Forum home The potting shed

In the Polytunnel

Hello everyone
I have been following 'Sheps Greenhouse Thread' with great interest and wondered if a similar thread would be useful for polytunnel gardeners. Hopefully there will be interest.

We inherited a disused and run down PT when we moved to our cottage over 14 years ago. At first we were excited to use it (once the sheep were moved) even with the splits, lack of doors and overhanging trees! We patched it up as best we could, made raised beds and planted a black hamburg grapevine. The raised beds were a must because the soil, if you could call it that, was pretty dried out solid clay. Unfortunately our lack of knowledge (no internet for us, then) work commitments (so lack of time) meant that the PT just continued in its state of disrepair and just went downhill. We couldn't afford to re-cover it and just couldn't give it the time it needed for successful growing - although we always tried to get it up and running again each spring.
The grapevine? Well, luckily it survived the lack of care and water because of the splits (plus, I added a few more strategically placed splits ✂️ 🤣). It never produced any fruit and was left to do its own thing. 🤦🏼‍♀️
Time moves on. We have now retired and have all the time we need - plus GW to give us ideas and help when needed. So, we are trying to make amends to the grapevine and have been working really hard to get the PT up and working. We have replaced the ailing cover - though that was pretty tricky with just two of us and was probably not done as professionally as we would have liked - but we are not professionals and it seems to 'work'! But, we are pleased with it and ... it has DOORS! We cut back several large branches of the mature beech trees and reduced the height of the horrid leylandii and elder. Just one more hedge/tree that needs attention ... when the birds have finished nesting ... but that can wait 'til autumn now.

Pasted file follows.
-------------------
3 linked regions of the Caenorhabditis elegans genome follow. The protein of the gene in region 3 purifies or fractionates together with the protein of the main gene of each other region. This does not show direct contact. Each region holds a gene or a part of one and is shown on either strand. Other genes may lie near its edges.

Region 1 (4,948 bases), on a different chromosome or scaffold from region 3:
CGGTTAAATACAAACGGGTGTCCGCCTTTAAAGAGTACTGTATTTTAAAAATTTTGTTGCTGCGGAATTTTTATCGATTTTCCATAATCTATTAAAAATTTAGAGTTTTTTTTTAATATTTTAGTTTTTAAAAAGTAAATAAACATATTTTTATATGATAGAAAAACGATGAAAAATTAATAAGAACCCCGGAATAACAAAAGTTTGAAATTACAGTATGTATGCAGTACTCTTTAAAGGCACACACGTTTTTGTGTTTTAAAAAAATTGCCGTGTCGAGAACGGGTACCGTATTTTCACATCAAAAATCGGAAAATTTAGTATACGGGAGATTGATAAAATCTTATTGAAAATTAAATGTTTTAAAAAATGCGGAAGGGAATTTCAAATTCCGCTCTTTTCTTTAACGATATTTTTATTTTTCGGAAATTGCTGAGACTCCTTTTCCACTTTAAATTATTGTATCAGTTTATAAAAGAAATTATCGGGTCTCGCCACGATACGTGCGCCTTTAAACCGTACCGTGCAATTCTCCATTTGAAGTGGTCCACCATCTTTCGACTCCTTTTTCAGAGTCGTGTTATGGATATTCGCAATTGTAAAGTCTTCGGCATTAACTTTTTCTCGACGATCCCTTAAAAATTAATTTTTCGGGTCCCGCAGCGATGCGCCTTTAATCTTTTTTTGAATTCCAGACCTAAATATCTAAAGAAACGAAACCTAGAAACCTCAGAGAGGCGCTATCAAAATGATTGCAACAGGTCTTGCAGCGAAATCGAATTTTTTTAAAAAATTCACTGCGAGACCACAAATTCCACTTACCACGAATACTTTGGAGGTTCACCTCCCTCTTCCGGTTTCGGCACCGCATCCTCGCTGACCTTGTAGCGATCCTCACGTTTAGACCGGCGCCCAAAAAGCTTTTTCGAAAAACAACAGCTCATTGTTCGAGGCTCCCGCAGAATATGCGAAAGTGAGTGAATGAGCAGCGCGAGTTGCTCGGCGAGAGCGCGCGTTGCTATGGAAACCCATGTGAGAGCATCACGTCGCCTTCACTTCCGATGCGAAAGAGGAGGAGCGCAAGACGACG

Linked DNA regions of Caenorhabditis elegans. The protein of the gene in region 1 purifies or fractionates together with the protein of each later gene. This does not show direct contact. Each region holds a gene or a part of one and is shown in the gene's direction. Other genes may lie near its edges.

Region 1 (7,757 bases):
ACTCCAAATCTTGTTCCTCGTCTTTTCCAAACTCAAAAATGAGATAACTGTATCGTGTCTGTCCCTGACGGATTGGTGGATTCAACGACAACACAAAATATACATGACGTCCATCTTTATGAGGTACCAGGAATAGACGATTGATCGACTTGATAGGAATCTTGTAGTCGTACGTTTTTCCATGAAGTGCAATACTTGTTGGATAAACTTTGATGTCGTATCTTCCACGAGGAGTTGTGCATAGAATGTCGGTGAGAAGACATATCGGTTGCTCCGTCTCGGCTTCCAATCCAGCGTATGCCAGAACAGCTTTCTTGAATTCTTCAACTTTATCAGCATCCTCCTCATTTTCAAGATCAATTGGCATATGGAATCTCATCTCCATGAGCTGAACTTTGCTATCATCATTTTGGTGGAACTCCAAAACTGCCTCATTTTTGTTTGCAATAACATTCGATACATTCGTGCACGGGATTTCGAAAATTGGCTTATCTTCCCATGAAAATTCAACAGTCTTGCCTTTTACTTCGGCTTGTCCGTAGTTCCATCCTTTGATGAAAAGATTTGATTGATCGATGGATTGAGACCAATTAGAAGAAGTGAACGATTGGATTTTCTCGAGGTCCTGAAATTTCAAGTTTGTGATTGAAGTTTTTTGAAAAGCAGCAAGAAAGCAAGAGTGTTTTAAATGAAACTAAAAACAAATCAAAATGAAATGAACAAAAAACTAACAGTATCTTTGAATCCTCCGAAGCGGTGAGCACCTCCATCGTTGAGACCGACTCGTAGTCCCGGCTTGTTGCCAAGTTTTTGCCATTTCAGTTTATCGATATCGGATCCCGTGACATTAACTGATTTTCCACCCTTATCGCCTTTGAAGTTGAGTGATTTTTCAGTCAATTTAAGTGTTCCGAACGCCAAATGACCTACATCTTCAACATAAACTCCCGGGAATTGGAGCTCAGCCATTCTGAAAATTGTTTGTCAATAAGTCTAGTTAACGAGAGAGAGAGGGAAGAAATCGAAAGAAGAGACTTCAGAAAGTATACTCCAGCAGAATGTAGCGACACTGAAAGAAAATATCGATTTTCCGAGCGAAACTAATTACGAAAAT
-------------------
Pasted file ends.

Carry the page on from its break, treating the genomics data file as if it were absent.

Goodness, this is getting to be rather a long post, so here are some photos ...



  • LynLyn Posts: 22,015
    Well done, looks brilliant.  My son made one a few years ago,  he’d had a couple of blow aways, both blown away,  he’s in a very windy spot in Cornwall, but his tunnel’s standing up well.
    You've got a nice bit of grass there,  should make some good compost to improve your soil. 
    Can’t wait until we meet up,  I’d like to see your garden.

    Gardening on the wild, windy west side of Dartmoor. 

  • FireFire Posts: 17,116
    Congratulations - a lot of hard work there!
  • This looks great. Looking forward to seeing the progress from here!
    An exotic jungle garden in West Yorkshire: /
  • ShepherdsBarnShepherdsBarn Posts: 401
    Thanks @Lyn, we are in a windy spot too - quite high up here, but hopefully the PT won't blow away. We didn't dig the trench as wide and deep as was suggested by the supplier, but we did use the same trench as was used preciously i.e. we didn't dig any deeper - mainly because of all the tree roots. Also, it is fairly sheltered - with the surrounding hedges and trees on three sides so it does have some advantages!
    Yes, we do have plenty of grass - though the goats and chickens tend to keep it down somewhat!
    The garden is a work in progress; our daughter who has a gardening business did some great work while we were both working - but 4 hours per week wasn't enough to keep the weeds at bay ... and now we are retired it's all down to us 🤦🏼‍♀️.